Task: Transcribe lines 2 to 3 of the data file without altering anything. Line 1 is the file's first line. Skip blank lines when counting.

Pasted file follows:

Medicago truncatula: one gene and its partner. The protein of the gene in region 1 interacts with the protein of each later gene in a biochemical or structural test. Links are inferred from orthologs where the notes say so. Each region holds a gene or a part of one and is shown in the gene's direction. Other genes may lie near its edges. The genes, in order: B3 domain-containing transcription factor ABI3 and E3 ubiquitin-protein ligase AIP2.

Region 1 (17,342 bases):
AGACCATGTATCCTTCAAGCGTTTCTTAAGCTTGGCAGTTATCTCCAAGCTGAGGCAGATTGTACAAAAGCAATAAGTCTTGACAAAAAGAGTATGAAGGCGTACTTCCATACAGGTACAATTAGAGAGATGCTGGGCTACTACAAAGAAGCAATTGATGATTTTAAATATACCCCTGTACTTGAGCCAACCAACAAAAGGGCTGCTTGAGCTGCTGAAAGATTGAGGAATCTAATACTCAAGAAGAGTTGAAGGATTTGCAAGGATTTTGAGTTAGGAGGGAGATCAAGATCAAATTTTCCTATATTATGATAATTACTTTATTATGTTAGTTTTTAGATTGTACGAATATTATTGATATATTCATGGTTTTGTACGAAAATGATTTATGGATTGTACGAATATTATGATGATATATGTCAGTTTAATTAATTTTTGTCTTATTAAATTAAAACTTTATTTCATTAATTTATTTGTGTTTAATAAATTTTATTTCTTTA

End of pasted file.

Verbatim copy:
Region 1 (17,342 bases):
AGACCATGTATCCTTCAAGCGTTTCTTAAGCTTGGCAGTTATCTCCAAGCTGAGGCAGATTGTACAAAAGCAATAAGTCTTGACAAAAAGAGTATGAAGGCGTACTTCCATACAGGTACAATTAGAGAGATGCTGGGCTACTACAAAGAAGCAATTGATGATTTTAAATATACCCCTGTACTTGAGCCAACCAACAAAAGGGCTGCTTGAGCTGCTGAAAGATTGAGGAATCTAATACTCAAGAAGAGTTGAAGGATTTGCAAGGATTTTGAGTTAGGAGGGAGATCAAGATCAAATTTTCCTATATTATGATAATTACTTTATTATGTTAGTTTTTAGATTGTACGAATATTATTGATATATTCATGGTTTTGTACGAAAATGATTTATGGATTGTACGAATATTATGATGATATATGTCAGTTTAATTAATTTTTGTCTTATTAAATTAAAACTTTATTTCATTAATTTATTTGTGTTTAATAAATTTTATTTCTTTA